My 10 favorite places to eat in Japan

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Cooking and eating have always been my passion, and I’m so in love with the food options and experiences available in Japan.

Today I want to share 10 of my personal favorite restaurants in Japan that hold a special place in my heart!

Ramen

Ramen has become a really popular Japanese dish, and you can probably tell how much we love it too from the number of ramen restaurants all over the country.

I have two favorites.

1. ShinShin Fukuoka

Image from koichiro_veilside

I first visited this ramen restaurant when I visited my friend in Fukuoka, and fell in love with it.

The main area of Fukuoka is called Hakata, and Hakata ramen is one of the two most famous types of ramen in Japan (the other is from Sapporo).

Hakata ramen is mainly “tonkotsu” (pork bone) flavor,but the broth from this restaurant doesn’t have that distinct tonkotsu smell and has a very clean flavor for tonkotsu ramen.

Another unique aspect is that you can order “motsu” (offal) as a topping.

Motsu is another popular local dish from the area.

Personally, I don’t like motsu at all, but the motsu from Fukuoka is really tasty, and I loved it as a ramen topping.

If you are open to trying something new, try this place as I didn’t like motsu before I ate it here, but even if you don’t want an adventure, the ramen itself is still very tasty.

There are a few branches in Fukuoka. The main branch is located in the drinking district, Tenjin, but the most convenient to go to is in Hakata Station.

2. Kagari Ginza

I am actually a big fan of chicken dashi, even though chicken dashi is not the most popular broth for ramen in Japan.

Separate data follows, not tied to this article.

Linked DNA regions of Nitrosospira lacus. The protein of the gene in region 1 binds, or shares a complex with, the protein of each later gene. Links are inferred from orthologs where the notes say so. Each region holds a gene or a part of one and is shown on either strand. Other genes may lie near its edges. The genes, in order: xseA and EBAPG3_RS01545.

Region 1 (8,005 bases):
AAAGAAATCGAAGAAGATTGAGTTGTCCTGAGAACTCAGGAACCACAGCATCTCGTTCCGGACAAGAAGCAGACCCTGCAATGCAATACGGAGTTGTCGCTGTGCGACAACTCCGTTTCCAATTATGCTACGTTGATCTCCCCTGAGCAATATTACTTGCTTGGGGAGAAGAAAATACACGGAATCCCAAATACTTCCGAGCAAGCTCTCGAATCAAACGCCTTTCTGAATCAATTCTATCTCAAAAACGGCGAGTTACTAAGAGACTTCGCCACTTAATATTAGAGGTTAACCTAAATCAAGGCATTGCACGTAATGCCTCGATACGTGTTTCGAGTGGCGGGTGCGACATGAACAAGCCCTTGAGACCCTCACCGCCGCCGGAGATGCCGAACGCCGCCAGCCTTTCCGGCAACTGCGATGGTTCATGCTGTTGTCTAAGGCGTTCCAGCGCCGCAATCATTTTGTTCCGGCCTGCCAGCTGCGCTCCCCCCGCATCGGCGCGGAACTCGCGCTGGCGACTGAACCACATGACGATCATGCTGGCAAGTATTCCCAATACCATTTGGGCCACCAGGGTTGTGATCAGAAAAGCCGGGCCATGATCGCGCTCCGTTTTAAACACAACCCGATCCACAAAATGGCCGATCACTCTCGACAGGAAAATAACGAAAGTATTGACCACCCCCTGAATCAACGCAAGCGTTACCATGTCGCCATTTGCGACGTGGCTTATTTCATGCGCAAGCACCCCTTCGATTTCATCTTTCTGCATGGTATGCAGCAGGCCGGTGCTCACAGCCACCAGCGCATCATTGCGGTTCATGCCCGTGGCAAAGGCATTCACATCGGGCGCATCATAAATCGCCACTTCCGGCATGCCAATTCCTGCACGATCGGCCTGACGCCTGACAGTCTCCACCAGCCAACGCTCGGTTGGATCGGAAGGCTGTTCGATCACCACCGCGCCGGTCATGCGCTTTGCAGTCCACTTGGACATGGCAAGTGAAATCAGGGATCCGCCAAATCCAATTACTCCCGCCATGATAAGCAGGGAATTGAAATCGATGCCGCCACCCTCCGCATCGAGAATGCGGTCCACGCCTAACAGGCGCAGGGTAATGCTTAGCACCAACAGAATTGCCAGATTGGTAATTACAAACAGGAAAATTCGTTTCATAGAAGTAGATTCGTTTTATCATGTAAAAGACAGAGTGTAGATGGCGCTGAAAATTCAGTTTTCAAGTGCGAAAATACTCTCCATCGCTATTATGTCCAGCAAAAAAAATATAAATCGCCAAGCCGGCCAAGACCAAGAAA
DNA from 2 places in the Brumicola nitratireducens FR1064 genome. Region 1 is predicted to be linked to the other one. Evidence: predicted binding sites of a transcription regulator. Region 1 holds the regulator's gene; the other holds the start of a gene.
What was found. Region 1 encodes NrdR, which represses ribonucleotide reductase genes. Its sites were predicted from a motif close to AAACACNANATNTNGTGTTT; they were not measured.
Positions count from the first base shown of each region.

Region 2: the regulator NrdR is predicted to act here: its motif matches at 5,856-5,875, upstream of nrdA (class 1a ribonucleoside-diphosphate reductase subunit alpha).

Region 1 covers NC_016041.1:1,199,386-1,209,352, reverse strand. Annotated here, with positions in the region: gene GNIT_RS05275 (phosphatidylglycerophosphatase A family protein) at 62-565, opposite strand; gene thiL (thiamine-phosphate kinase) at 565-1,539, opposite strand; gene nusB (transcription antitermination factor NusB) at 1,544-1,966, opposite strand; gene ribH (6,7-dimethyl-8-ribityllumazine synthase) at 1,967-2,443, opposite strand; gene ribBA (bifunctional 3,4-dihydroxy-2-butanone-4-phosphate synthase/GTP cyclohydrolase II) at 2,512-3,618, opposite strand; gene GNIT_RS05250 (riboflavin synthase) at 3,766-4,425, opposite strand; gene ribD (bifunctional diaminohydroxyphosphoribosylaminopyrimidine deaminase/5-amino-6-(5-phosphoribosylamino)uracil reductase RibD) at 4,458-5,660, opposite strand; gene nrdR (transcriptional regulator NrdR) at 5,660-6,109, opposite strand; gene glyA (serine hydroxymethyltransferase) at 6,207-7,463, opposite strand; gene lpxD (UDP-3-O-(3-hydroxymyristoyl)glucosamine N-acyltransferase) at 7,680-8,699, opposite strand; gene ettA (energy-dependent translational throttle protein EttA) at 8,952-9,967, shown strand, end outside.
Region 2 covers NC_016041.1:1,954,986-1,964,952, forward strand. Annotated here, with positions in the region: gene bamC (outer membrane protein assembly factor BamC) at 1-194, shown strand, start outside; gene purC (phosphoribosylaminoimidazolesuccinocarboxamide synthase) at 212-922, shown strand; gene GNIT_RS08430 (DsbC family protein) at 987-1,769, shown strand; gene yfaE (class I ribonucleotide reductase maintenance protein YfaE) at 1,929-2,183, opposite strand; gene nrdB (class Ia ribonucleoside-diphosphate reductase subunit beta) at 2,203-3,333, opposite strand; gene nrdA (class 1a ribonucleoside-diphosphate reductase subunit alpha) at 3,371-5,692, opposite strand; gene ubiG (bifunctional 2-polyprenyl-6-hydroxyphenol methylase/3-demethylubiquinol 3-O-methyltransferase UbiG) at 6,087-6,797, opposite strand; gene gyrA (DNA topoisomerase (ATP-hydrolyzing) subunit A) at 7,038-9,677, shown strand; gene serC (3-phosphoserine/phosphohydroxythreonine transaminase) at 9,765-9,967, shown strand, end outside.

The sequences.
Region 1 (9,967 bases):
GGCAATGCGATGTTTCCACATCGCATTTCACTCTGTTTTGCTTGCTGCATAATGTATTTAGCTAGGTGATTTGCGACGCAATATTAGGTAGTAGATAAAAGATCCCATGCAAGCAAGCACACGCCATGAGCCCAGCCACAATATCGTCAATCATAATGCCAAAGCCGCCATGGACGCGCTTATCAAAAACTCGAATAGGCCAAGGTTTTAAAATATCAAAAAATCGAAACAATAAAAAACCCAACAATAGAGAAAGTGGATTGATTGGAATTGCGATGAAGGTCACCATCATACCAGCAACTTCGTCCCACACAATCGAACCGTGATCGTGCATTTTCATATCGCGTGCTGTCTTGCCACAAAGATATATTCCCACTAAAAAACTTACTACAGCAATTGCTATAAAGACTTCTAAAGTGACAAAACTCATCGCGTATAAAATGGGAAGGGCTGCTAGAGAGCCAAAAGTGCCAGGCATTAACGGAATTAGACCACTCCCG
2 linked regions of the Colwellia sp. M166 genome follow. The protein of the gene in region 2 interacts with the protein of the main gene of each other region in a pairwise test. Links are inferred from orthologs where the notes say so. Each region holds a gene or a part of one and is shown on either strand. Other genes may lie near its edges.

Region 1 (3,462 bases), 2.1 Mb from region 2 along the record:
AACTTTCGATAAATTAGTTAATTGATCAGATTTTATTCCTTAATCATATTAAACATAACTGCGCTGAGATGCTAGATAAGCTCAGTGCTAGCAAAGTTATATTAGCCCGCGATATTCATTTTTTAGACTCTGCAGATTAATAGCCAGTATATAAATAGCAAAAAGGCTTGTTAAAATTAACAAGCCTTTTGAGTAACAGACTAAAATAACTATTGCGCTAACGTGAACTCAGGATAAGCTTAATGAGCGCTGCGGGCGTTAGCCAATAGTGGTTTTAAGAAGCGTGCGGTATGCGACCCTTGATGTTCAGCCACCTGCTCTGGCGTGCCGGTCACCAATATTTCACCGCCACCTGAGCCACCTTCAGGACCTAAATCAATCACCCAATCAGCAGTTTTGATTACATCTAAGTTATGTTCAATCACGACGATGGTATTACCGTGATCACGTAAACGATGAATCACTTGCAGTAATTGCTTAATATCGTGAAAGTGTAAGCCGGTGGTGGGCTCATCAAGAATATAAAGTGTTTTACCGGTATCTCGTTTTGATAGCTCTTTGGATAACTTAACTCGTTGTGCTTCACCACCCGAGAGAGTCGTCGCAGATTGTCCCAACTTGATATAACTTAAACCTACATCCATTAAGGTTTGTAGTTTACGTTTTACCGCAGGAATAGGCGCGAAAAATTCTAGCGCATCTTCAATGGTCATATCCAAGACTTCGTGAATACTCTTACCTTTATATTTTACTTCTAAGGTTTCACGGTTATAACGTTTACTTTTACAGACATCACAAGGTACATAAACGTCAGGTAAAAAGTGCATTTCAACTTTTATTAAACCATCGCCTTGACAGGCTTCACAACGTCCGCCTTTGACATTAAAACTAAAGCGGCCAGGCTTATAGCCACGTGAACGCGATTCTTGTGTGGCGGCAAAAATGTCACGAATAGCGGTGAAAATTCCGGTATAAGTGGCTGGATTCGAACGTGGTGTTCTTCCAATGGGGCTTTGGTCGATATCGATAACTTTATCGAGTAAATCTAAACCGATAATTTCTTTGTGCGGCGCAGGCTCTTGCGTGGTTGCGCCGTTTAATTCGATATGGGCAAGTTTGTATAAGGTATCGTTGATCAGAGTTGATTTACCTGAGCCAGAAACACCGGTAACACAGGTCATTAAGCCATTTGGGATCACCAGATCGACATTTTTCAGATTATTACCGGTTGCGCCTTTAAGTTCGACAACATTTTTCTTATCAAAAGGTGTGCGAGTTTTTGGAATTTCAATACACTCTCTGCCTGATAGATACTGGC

I used to buy chicken bones from supermarkets and make soups from it, and it’s amazing how the chicken dashi enhances the flavor of any soup it’s in.

Kagari, originally from Ginza, Tokyo, is now a well known ramen shop across Japan.

My girlfriend at the time and I were so happy for them when they were featured in the Michelin guide. 

Instead of going to fancy meals, every time we were in Ginza, she wanted to eat at Kagari.

I’m sure she likes Kagari even more than I do.

The chicken broth is so strong in flavor that it reminds you of potage, but the taste is very clean.

The vegetables that come with the ramen vary seasonally, which is a neat perk to eating here as well!

Sushi

I think most of you imagine sushi as one of our major dishes, and you’d be right, it is!!

I also have two favorite sushi places, one that is a conveyor belt kaiten sushi restaurant and another which is an edomae sushi restaurant.

3. Hanamaru: Hokkaido/Tokyo

Hanamaru is a conveyor belt sushi chain originally from Nemuro, a port city in East Hokkaido. It has many branches in Hokkaido, and one in Tokyo Station.

Here the sushi rotates on a conveyor belt that runs around the counter, and you can choose what you want to eat.

The color of the dish indicates how much that dish will cost. After you are finished, you can call the floor staff over to count your dishes and they will give you the bill to pay.

A lot of Japanese people actually prefer to order using the paper that is attached to each seat so that the sushi chef will make it to order(can’t be fresher can it? ^ ^) but this might be challenging as it’s in Japanese…

But it’s there to use if you’d like to give it a try!

Trying to communicate with the local restaurant people is sometimes the best part of the journey!

4. Kansei Tokyo

Kansei is an edomae sushi restaurant, which is a different dining style to rotating sushi.

Edomae basically means “Tokyo Style.” Edomae came about during the Edo Period, when many Japanese people were samurai.